Nothing Like A Good Moodle

Typewritten Painting 12 x 12 by Leslie Avon Miller
Collection of Seth Apter
So you see the imagination needs moodling-
long, inefficient, happy idling, and puttering.

Brenda Ueland

A good, long two day moodle. I always try and resist it, but the moodle wins, every time. I took my thoughts with me to the studio. I picked up this piece, that piece, and put them down again. I looked at work in progress. I sorted papers. I mixed paint and didn’t know where to put it. I sighed. I picked up a graphite pencil and began to write those thoughts, jumbled as they were, on a larger painting. I wrote and wrote and wrote. Then I knew where to put that paint – on top of the partially obscured words. Perhaps these are the Old Bones I am seeking to move into a new white series. The old bones of thoughts, past and present. Old bones buried under paint, gnawed at, left to dry in the sun, bleached and washed clean by the elements. Old bones clumped together in a pile, old bones scattered about leaving a trail and telling the story.
The next day, relieved of some of the jumbled thoughts for the moment, I rested. I sunk down into the quiet. Silence held the space open for something new, evolving, and still unknown. Occasionally thoughts of what I could be accomplishing came to mind; art, writing, progress, at least laundry, or a pot of soup. But resting in the silence won out. And today, the sun shines, my thoughts are flowing again, and I greet the day with renewed energy, enthusiasm, and appreciation. I go on.

Here are the answers to question #3 What gets in the way and frustrates you in your efforts to create?

My answers: Limited time. Tedious obligations. Sometimes the inability of my hand to create what my mind can see. That part is getting better. Once in a while falling in love with someone else’s work can get in my way for a time. That’s getting better too. Fatigue. After a long day I need to rest, when I might like to continue. The fact that no matter how much I want every weekend to create, sometimes I have to tend to other things. It’s all a dance, and I keep moving in the right direction. I don’t always care if I get the laundry done….

Readers answers: accepting my self and my art
long list of “have to’s” and “shoulds”
being a task master and pushing too hard = stress
letting less important things keep me from the studio
physical stamina and health, repetitive stress injuries, exhaustion, fibromyalgia,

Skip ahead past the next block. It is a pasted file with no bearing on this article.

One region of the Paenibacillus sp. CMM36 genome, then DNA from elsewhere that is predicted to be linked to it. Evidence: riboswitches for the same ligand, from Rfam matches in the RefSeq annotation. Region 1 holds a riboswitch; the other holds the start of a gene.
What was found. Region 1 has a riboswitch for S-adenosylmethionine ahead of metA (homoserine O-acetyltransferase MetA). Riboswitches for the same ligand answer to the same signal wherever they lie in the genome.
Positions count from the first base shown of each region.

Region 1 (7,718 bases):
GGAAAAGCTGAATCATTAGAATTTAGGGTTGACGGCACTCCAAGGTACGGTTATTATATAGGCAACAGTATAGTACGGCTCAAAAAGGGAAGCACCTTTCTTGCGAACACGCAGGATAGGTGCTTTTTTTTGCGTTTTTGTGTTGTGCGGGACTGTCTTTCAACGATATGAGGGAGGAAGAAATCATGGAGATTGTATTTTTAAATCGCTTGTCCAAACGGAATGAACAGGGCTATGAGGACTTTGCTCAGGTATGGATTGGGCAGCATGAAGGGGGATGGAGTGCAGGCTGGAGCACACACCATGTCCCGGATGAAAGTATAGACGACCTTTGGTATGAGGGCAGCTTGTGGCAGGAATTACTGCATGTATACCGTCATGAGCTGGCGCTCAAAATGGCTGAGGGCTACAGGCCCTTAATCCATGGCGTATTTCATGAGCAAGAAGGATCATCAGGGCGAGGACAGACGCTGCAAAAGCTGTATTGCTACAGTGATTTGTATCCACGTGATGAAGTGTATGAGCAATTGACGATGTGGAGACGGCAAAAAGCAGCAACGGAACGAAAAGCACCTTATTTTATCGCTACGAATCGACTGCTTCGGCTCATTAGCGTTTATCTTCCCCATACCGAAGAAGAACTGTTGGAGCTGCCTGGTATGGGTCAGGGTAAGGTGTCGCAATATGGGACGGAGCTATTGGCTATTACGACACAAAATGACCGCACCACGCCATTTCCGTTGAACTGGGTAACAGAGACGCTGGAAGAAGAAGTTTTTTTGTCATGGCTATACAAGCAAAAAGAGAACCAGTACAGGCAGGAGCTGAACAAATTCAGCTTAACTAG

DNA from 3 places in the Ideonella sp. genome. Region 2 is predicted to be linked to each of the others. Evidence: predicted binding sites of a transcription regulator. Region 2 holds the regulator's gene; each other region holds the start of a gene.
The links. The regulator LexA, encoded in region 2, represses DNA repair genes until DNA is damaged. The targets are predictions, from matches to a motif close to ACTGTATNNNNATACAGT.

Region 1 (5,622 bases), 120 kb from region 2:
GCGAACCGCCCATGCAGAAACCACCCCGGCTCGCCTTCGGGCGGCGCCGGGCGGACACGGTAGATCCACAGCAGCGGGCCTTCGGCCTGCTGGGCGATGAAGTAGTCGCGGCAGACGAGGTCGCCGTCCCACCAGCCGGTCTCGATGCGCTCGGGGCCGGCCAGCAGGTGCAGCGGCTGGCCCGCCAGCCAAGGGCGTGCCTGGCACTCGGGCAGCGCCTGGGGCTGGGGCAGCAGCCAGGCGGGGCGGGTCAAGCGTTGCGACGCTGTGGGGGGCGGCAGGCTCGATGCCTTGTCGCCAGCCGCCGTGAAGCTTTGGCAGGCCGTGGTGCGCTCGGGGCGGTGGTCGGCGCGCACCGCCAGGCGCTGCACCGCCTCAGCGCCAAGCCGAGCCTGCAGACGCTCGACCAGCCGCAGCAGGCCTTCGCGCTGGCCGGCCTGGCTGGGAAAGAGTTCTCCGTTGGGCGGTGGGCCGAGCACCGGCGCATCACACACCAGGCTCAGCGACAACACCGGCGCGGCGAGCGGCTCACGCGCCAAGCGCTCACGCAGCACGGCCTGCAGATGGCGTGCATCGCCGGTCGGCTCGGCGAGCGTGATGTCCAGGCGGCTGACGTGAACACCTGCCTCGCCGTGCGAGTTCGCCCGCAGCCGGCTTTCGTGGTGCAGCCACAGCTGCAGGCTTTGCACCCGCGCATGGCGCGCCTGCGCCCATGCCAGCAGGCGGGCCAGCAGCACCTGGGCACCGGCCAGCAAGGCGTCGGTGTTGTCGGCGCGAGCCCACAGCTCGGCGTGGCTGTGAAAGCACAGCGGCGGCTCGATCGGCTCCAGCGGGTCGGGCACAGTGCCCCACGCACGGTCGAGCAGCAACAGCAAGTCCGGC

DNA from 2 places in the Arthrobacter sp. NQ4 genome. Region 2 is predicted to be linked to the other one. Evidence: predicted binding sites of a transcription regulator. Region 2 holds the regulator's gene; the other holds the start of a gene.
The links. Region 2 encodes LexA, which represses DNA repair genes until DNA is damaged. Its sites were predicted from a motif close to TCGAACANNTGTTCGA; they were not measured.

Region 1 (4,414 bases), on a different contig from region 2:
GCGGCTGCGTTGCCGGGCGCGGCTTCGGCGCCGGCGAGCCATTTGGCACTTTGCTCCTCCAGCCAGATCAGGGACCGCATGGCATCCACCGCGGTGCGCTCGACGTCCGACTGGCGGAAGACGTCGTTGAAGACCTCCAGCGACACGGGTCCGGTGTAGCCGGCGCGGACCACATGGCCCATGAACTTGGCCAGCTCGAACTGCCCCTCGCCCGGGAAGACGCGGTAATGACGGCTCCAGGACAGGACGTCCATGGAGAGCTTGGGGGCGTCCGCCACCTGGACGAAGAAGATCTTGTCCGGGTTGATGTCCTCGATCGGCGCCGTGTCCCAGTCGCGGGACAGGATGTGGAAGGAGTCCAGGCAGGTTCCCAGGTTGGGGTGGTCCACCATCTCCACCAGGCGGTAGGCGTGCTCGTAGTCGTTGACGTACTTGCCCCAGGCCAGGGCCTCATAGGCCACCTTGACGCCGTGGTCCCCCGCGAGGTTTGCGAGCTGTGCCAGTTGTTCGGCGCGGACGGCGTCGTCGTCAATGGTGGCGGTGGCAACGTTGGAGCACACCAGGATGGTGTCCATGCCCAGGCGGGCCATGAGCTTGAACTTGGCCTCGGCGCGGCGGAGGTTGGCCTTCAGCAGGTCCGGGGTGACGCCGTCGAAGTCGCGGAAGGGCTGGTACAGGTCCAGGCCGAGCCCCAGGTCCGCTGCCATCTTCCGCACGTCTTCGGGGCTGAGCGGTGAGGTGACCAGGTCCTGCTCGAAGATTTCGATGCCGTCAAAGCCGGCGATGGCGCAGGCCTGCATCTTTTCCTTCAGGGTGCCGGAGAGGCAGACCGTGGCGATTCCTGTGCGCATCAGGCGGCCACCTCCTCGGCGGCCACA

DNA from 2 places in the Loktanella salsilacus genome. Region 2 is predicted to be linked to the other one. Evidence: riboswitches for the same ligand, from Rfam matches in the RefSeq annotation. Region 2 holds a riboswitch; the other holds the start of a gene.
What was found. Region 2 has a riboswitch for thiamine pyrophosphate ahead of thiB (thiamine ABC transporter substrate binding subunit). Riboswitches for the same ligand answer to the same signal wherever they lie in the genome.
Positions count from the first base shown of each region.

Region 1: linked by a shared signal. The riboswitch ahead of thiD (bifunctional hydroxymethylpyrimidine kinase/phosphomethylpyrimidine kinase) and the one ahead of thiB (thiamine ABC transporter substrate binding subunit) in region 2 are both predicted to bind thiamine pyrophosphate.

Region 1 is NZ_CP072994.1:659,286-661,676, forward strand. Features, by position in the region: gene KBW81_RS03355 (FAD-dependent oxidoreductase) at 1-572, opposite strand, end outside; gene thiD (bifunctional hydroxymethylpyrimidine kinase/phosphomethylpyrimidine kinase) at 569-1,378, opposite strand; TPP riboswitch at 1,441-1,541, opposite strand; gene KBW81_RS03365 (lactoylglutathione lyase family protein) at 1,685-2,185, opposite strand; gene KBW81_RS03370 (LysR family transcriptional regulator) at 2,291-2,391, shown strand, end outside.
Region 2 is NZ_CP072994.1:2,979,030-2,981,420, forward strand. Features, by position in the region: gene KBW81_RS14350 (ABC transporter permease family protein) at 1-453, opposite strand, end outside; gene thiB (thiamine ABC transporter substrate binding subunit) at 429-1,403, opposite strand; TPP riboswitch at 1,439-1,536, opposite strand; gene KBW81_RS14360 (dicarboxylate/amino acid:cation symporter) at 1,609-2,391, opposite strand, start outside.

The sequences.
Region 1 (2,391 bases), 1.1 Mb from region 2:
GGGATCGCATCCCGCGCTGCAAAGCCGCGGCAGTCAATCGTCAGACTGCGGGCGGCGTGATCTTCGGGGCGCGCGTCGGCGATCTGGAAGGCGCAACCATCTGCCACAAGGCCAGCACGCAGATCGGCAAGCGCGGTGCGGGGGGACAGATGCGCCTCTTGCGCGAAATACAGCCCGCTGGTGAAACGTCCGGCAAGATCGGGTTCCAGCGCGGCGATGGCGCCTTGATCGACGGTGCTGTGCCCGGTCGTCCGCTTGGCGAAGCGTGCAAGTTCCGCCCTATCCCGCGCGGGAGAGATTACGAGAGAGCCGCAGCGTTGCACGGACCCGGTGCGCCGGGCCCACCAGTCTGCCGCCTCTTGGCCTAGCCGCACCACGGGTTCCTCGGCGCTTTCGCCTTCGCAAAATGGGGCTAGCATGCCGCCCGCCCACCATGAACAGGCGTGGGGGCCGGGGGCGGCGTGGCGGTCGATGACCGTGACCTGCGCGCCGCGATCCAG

limited opportunities to show my work
interruptions; the buzz around me
lack of the right kind of studio space
wanting to treat art as my job, but not doing that
I need a wife
loss; family members illness and death
need to expand my market
scheduling my time
finding a new audience
negative voices, inner critic
my task master production work ethic
validation from family and friends; they don’t
making a living
inner critic
day jobs
very high expectations
recharting my creative compass
how to stay motivated and inspired
negative thinking
expressing my individualism
lack of inspiration
self care; everyday problems
marketing; something that will sell that I want to make

Wednesday, April 1, 2009

Question #2

Laughter and Silence 6 x 6 collage by Leslie Avon Miller

What is it that you give to your creativity?

These are my answers: Curiosity. Reverence. My time, my energy, my resources, my attention, my love, my respect. Connections with other creative people. Looking at things, everywhere. My blog! We built a building that is one half studio and one half wood shop. That was really a big commitment for us. It feels like a gift every time I walk over there. It is a project still under construction. Being creative is a state of being but it is also a relationship - me and my creativity.

And blog readers wrote that they give

Being open
Going different places, walking, looking, reading, talking
I write lot
I write snippets for artist statements
I collect quotes
I give my all
It’s all I think about
I make a commitment and get into the flow
Intention and willingness to explore
One voice joining with others
Showing up
Seeing a project through
Willingness to listen to my soul
To keep my heart open
My heart and soul
I am willing to put the fruits of my creativity out there
I give my closest attention
My time
My passion
I study
I practice